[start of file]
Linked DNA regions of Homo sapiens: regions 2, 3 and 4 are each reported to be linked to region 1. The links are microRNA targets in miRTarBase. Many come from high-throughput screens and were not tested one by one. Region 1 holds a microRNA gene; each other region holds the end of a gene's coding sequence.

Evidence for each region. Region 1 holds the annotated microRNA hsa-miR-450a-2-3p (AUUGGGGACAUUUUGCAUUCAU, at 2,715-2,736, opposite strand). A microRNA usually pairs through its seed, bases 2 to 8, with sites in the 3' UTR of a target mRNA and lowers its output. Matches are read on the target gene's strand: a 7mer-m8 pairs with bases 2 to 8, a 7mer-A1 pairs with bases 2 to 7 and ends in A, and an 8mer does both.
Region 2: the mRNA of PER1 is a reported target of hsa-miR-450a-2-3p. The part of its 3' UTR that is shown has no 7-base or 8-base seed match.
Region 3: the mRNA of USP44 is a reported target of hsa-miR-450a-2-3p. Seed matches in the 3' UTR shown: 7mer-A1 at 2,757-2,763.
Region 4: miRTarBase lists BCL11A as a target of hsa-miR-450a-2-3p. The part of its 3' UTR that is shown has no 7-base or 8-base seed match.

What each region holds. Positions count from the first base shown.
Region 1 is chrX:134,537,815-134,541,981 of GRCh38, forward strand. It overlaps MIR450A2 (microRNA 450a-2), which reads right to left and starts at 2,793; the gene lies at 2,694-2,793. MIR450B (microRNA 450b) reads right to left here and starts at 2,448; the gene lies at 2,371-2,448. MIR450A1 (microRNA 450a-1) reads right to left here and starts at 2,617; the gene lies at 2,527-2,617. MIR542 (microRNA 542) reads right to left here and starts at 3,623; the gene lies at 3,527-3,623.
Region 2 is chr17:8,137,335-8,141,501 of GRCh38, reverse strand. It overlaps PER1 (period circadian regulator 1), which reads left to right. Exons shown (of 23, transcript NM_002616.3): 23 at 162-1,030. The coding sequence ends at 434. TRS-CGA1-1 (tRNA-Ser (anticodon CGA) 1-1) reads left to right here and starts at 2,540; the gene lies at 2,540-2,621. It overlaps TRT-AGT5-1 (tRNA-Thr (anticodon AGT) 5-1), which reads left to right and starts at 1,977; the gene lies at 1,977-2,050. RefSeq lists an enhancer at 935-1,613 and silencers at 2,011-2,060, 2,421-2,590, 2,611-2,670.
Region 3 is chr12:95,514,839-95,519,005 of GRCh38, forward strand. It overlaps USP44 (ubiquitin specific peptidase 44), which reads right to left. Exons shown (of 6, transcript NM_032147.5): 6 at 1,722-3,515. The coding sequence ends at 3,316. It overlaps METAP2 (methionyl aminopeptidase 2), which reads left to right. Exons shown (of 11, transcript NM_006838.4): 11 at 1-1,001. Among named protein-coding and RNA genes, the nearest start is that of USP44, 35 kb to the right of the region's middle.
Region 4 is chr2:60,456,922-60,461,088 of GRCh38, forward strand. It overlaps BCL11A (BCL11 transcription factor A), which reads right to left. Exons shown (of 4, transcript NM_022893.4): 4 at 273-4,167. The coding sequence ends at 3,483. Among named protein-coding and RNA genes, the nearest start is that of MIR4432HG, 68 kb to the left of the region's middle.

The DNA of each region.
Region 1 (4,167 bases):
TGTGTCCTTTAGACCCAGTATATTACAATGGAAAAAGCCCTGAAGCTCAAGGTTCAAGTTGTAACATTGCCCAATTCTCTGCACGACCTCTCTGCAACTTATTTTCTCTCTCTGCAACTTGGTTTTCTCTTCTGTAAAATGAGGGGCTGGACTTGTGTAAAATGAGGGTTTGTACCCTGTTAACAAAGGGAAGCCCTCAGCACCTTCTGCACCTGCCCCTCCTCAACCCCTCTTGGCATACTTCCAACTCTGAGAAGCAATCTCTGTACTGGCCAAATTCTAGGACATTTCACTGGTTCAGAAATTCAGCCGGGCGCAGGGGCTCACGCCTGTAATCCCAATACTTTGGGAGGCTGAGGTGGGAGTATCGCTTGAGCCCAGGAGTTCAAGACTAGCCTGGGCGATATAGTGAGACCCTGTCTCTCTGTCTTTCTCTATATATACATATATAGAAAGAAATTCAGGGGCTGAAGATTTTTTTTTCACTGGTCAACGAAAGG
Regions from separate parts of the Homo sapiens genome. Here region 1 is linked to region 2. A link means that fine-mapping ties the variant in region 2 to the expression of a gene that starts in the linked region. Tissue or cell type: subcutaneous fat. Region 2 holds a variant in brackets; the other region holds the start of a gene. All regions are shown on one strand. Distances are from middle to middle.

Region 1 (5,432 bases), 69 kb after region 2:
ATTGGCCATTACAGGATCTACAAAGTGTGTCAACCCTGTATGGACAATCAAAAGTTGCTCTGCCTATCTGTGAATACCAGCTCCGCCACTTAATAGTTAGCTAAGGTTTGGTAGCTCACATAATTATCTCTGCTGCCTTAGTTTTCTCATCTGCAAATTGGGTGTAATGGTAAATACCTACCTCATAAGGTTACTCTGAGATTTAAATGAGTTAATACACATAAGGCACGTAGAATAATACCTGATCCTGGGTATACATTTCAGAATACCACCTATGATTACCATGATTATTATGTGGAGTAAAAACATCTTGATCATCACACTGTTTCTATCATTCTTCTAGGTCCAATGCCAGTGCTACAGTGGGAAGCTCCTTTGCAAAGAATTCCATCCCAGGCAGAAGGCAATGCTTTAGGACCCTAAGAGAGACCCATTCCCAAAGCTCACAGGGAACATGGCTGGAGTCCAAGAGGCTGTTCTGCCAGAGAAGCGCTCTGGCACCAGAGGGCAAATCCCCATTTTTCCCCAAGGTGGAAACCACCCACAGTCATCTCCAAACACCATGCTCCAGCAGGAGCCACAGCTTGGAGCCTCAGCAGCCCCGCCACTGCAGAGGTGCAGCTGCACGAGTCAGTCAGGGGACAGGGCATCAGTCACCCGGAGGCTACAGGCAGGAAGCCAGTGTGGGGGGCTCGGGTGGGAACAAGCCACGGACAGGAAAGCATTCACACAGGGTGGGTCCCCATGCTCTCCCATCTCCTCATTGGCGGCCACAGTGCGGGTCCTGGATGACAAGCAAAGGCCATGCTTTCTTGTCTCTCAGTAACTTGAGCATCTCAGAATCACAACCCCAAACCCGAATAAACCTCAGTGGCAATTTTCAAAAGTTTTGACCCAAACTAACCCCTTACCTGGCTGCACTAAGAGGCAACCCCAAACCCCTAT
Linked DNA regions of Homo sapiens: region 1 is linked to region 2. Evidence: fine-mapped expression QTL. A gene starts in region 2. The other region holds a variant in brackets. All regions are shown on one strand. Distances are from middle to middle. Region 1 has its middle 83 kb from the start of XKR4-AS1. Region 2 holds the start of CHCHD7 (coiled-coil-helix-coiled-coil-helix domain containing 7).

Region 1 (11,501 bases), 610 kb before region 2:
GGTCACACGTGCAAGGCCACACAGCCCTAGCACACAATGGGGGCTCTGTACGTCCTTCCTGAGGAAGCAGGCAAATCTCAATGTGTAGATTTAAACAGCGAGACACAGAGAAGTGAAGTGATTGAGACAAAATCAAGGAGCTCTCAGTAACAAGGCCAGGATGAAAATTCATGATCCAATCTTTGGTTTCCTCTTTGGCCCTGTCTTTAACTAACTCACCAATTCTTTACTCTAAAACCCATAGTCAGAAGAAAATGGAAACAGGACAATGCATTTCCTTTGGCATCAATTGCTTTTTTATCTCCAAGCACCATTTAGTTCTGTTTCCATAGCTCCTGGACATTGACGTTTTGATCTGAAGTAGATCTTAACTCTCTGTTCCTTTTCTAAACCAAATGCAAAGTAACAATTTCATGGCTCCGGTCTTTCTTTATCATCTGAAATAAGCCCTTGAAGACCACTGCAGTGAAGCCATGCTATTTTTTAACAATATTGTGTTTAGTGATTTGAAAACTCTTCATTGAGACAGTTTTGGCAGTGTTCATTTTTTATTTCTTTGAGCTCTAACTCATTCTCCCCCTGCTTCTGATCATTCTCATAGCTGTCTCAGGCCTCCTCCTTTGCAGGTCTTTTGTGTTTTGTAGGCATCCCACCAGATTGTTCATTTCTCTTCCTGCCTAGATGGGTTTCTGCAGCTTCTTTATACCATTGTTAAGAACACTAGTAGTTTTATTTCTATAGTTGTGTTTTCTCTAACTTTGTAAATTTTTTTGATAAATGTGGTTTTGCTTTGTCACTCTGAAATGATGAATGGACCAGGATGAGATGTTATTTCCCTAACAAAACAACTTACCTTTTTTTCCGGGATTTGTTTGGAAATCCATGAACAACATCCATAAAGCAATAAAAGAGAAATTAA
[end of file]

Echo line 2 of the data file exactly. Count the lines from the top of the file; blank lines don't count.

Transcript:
Evidence for each region. Region 1 holds the annotated microRNA hsa-miR-450a-2-3p (AUUGGGGACAUUUUGCAUUCAU, at 2,715-2,736, opposite strand). A microRNA usually pairs through its seed, bases 2 to 8, with sites in the 3' UTR of a target mRNA and lowers its output. Matches are read on the target gene's strand: a 7mer-m8 pairs with bases 2 to 8, a 7mer-A1 pairs with bases 2 to 7 and ends in A, and an 8mer does both.